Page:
8 Comments

Sue April 7, 2019
At age 11, I tried making my first chocolate cake from scratch. For whatever reason, it deflated quite nicely after baking. I had worked so hard to make the cake perfect and started tearing up over my "failure" just as my dad entered the kitchen. I have never forgotten his comment that if a dropped cake wouldn't dent the floor, it just isn't a good cake. He was definitely on to something.
 
annette April 6, 2019
Bang your cookie sheets on the open oven door, when you turn them around at halfway. Releases air, makes them nice and lightly crisp outside, chewy inside.
 
Krista P. April 5, 2019
I have tried this with chocolate chip cookies as well. I tried a recipe that said to add 1 tbs of cornstarch to ensure a chewy texture, but the next day they still were "snappy" ( probably cuz I let it sit on the hot pan to cool too long, my bad) so the next time I baked them, I wanted to pull them out sooner but they havnt reached full spread yet, so I just pressed them with a mug and then quickly removed them to a cold sheet pan to cool slightly and then put them in a container still slightly warm to keep. some of the moisture in. Im going to check these later today and hopefully they will turn out better 🤞🏼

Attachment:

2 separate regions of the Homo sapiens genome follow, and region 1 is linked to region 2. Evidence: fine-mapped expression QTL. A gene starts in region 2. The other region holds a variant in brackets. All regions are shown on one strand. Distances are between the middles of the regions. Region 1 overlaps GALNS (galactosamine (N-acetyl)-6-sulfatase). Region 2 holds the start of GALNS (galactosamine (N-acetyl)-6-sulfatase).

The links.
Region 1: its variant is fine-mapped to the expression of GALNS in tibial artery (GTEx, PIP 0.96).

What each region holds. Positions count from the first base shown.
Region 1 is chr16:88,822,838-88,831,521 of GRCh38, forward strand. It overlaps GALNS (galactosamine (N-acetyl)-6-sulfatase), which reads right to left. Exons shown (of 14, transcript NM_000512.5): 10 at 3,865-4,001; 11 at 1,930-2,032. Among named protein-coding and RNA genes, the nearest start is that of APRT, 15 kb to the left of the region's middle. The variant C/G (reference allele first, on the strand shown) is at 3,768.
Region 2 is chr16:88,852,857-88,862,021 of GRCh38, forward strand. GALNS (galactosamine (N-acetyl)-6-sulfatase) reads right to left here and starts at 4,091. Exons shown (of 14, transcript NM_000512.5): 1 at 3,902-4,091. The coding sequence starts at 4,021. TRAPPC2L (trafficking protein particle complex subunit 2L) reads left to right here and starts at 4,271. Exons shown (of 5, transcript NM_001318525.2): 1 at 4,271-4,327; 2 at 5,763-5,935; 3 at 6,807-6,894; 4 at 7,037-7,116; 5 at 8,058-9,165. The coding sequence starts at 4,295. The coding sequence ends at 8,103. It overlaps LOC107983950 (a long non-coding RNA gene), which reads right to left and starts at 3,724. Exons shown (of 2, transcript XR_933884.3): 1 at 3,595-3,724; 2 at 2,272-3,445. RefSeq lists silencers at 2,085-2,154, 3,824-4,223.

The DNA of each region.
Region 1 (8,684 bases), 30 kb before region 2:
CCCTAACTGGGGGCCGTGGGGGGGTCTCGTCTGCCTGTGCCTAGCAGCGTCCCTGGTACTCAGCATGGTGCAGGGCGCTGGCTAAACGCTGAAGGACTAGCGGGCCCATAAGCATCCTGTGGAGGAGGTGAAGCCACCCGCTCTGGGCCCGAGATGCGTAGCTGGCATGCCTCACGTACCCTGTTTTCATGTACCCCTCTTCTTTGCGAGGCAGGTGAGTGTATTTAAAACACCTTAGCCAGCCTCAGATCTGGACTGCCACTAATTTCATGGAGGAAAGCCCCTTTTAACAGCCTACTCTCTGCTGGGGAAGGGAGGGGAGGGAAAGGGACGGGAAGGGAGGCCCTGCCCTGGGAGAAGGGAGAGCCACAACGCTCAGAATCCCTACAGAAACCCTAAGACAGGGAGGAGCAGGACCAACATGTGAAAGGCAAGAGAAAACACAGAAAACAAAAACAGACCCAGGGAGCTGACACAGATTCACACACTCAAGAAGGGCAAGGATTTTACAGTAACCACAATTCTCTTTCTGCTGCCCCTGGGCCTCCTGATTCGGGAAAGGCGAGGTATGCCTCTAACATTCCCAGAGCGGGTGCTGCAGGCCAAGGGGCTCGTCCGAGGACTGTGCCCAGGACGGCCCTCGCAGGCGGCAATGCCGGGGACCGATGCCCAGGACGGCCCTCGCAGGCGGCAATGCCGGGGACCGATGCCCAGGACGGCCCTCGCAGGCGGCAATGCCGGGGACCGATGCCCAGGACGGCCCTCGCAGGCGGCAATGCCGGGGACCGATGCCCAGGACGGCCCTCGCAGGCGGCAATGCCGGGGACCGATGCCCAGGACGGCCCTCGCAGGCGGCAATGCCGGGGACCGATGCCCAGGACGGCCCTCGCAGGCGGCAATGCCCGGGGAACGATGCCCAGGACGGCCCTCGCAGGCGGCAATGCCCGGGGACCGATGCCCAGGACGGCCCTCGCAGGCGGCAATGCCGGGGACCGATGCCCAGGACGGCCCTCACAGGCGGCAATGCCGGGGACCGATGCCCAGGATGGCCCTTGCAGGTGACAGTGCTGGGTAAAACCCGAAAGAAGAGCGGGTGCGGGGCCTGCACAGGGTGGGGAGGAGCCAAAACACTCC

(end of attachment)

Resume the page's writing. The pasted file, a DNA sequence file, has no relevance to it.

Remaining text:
cyanpineapple April 4, 2019
I like to do this with cookies that puff up too much. Squishing them while they're warm with a mug takes some of that air out so they get more chewy rather than dry.
 
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Emma L. April 4, 2019
What!? So cool! I need more details. So the cookies come out of the oven...and you smush them with a mug right away? Is there a certain kind of cookie you do this with most? Chocolate chip? Peanut butter?
 
cyanpineapple April 4, 2019
I first "discovered" it when I was making regular batches of lactation cookies (generally an oatmeal cookie with a bunch of extra stuff for boosting milk production) right after having my baby. The recipe I was using was delicious, but they'd puff up a lot, and by the next day they were too dry and crumbly to be really appealing. So I tried smooshing them. It pushed out some of the air and I assume steamed up the insides a bit so they stayed crispy outside and gooey inside. Now I do it with any cookie recipe that comes out a little too puffy. I've had a lot of success with snickerdoodles especially, because they frequently over-rise. And of course, the OG, oatmeal.
 
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Emma L. April 4, 2019
Such a great tip—I can't wait to try it. Thanks for sharing!
 
Smaug April 5, 2019
I usually omit baking soda from chocolate chip cookies because I don't much like them puffy; never (intentionally) tried squashing them. The result on the chocolate cake sounds similar to the cloud cake/torte soufflé that had a lot of discussion here.